To say Soros has been outspoken against the War in Iraq, the current Administration’s Foreign Policy, our nation’s economy, and even President Bush himself, would be a gross understatement. This past December, Soros released his latest book, entitled “The Bubble of American Supremacy: Correcting the Misuse of American Power,” in which he accuses Bush of war mongering and “…deliberately exploit[ing] September 11 to pursue policies that the American public would not have otherwise tolerated.” This past Fall, he committed 5 million dollars to the anti-Clinton-impeachment / anti-Bush-everything group Moveon.org, and 10 million dollars to the far left grassroots organization America Coming Together, which has as its goal, “to mobilize voters to defeat George W. Bush and elect progressive candidates all across America.” And in an interview with The Washington Post, when he was asked if he would consider giving up his 7 billion dollar fortune if Bush would lose the presidential election in 2004, Soros replied, “If someone guaranteed it,” causing some to fear that Soros may attempt to manipulate the financial markets to disrupt consumer confidence prior to the November elections.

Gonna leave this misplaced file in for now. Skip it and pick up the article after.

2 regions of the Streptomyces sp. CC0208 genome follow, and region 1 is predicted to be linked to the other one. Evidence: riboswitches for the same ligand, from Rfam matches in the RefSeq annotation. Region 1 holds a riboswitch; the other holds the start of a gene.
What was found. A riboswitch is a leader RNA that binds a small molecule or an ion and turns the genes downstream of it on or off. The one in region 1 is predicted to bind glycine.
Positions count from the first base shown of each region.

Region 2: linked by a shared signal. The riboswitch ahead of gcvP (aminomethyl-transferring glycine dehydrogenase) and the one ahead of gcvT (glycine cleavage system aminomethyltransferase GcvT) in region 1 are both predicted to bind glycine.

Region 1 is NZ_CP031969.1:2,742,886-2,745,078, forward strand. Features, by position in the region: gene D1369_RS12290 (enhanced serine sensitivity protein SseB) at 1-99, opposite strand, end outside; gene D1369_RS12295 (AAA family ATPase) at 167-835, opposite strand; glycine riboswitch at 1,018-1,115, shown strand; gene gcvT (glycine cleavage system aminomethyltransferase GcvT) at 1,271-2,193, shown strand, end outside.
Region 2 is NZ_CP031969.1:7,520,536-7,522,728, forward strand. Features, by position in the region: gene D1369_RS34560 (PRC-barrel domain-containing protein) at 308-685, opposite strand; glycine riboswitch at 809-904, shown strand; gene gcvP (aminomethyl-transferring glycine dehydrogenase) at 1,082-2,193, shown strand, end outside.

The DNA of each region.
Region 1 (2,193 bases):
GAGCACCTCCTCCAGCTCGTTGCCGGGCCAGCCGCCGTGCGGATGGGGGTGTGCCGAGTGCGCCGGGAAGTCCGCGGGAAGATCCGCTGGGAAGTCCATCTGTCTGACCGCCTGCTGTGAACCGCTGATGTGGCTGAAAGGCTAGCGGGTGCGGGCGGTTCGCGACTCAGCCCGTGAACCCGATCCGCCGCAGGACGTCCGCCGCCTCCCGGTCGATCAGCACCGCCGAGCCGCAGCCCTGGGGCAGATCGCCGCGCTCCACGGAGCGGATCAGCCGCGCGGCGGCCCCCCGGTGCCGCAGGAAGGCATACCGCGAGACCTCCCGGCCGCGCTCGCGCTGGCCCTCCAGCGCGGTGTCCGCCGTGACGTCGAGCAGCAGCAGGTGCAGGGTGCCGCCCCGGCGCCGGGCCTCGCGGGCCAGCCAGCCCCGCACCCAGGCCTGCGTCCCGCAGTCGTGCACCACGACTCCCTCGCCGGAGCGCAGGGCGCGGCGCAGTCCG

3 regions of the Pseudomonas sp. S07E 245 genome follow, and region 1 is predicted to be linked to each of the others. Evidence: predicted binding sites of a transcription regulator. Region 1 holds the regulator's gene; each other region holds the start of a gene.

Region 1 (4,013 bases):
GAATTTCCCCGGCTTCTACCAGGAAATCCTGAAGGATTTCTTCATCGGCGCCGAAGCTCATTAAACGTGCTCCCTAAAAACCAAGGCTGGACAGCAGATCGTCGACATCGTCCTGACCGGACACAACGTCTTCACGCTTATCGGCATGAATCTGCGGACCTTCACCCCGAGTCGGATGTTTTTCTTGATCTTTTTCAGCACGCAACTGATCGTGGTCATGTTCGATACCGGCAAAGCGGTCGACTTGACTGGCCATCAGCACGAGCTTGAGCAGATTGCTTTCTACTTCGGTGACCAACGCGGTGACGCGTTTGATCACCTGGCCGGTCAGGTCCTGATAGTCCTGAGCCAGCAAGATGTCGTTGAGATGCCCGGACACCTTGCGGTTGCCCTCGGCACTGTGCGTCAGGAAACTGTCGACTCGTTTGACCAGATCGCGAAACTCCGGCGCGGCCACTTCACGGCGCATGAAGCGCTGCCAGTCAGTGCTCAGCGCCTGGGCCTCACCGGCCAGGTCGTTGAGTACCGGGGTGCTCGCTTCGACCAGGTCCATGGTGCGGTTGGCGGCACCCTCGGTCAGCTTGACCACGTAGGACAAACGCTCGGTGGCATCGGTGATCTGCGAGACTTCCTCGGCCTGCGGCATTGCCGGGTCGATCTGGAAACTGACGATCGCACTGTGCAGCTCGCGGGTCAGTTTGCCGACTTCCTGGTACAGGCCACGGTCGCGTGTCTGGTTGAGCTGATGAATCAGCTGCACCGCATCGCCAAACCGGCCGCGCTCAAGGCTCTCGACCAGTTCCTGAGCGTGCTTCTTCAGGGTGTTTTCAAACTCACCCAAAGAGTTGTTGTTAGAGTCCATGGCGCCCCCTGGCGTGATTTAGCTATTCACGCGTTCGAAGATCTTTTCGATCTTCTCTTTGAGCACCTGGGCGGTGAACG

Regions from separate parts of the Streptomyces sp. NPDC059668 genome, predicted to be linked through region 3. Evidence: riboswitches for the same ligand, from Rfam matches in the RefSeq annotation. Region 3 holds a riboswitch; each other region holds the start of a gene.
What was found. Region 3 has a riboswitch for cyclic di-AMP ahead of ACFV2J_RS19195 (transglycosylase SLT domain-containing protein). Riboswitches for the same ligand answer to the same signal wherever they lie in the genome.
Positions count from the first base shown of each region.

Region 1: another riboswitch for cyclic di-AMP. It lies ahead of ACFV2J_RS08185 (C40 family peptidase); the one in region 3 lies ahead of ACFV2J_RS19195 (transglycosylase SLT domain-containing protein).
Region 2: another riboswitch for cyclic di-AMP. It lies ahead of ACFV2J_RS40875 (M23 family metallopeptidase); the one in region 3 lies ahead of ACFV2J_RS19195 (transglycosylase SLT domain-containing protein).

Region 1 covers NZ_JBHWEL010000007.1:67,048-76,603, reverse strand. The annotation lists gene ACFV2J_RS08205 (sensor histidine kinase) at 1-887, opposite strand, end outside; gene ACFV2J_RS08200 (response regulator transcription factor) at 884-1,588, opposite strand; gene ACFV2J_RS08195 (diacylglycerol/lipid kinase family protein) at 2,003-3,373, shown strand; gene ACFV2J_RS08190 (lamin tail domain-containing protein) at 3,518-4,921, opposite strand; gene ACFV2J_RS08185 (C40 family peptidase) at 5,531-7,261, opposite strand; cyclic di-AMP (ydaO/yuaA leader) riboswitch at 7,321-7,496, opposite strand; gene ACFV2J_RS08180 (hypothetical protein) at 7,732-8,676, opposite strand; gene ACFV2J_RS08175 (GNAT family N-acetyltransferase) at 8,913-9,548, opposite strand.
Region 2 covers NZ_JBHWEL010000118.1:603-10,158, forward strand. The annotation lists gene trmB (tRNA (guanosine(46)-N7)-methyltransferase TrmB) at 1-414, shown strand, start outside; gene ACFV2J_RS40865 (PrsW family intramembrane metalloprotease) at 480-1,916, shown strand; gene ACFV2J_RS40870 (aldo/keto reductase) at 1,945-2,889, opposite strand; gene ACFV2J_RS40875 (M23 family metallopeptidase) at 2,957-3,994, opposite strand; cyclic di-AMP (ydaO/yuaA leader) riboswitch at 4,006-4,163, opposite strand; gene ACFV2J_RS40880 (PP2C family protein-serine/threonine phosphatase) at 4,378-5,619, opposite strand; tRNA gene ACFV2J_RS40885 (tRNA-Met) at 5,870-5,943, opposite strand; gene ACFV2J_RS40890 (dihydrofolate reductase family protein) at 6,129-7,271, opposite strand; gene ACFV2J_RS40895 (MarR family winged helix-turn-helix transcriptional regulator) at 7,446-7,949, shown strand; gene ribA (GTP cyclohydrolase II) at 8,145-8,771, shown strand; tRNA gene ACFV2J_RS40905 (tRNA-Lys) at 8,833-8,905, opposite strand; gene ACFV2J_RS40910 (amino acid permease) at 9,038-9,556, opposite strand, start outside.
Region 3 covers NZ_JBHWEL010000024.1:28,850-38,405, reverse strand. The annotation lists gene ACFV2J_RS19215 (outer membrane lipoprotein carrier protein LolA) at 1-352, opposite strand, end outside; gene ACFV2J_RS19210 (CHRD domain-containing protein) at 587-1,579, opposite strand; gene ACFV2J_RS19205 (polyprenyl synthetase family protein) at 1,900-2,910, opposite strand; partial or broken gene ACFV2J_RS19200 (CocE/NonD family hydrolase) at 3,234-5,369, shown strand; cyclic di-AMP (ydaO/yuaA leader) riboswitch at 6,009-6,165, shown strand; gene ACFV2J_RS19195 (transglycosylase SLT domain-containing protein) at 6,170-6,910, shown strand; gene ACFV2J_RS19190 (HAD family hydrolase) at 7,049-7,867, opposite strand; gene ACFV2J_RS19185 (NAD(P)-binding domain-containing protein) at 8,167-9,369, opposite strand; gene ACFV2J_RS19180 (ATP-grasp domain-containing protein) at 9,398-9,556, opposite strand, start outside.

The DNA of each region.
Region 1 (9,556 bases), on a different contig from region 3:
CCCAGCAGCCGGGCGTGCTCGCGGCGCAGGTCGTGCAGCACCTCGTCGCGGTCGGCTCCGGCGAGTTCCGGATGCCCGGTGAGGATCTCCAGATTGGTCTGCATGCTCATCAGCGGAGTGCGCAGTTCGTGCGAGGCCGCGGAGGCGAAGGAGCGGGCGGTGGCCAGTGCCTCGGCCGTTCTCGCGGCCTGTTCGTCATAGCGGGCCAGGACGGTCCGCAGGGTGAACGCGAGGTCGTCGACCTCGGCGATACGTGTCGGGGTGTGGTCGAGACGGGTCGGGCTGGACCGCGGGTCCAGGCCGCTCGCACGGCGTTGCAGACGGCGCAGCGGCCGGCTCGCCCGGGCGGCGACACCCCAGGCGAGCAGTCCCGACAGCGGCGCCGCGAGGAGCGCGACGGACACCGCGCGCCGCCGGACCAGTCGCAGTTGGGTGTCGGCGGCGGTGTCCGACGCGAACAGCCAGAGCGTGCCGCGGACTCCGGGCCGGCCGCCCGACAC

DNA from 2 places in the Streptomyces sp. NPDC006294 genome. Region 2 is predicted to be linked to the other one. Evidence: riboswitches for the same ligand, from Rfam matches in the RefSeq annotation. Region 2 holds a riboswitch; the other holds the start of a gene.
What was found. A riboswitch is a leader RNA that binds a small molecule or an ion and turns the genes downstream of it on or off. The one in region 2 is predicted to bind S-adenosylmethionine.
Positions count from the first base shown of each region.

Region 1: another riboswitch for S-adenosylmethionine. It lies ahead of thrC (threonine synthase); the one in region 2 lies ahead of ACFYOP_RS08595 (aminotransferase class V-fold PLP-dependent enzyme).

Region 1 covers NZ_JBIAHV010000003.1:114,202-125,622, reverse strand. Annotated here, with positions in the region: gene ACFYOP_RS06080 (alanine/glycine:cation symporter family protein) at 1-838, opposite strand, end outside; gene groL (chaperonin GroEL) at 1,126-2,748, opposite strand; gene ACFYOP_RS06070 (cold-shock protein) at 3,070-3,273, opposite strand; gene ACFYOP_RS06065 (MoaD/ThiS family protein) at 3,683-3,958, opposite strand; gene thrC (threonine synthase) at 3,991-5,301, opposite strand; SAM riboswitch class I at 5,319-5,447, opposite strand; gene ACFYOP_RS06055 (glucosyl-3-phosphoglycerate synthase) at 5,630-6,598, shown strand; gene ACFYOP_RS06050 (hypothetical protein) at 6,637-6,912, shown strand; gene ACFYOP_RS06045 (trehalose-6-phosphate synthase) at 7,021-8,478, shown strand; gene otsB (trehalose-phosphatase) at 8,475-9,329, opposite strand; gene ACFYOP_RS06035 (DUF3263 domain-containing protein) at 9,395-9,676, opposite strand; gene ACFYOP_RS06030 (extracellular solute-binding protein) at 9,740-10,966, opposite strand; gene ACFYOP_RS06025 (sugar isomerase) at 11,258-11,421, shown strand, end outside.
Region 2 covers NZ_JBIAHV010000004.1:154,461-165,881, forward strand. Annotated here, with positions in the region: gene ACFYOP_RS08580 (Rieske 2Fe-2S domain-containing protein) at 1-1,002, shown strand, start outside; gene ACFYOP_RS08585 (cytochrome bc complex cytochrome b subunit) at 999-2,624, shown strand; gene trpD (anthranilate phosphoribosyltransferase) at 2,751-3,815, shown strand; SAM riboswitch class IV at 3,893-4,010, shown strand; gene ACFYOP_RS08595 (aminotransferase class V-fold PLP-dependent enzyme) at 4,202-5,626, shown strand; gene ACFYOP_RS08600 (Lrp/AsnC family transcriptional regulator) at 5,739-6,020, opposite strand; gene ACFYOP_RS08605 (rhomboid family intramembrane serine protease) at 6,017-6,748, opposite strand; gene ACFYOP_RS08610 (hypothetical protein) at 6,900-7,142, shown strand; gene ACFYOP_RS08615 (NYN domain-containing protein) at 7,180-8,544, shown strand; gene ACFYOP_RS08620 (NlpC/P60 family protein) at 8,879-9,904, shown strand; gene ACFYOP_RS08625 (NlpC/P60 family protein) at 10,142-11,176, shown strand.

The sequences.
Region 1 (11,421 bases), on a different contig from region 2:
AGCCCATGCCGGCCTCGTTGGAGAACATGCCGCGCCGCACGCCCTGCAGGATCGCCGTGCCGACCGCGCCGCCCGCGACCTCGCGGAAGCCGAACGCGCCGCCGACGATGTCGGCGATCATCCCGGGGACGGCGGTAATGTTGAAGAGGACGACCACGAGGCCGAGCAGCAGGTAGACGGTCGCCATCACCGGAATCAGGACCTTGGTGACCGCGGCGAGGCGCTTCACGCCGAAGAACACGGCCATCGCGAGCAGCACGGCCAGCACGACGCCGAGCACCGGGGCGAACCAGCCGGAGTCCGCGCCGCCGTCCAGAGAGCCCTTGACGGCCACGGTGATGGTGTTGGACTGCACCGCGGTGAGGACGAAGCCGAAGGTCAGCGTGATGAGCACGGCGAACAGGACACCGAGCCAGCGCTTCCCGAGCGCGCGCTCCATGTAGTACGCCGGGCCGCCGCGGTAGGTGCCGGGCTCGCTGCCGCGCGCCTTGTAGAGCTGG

But perhaps in future elections, Soros wouldn’t have to resort to such drastic measures as giving millions of dollars to liberal activist organizations or disrupting consumer confidence in the financial markets if felons were allowed to vote. In the study conducted by Uggen and Manza, “hypothetical felon voters showed strong Democratic preferences in both presidential and senatorial elections. In recent presidential elections, even comparatively unpopular Democratic candidates, such as George McGovern in 1972, would have garnered almost 70 percent of the felon vote…The survey data suggest that Democratic candidates would have received about 7 of every 10 votes cast by the felons and ex-felons in 14 of the last 15 U.S. Senate election years.”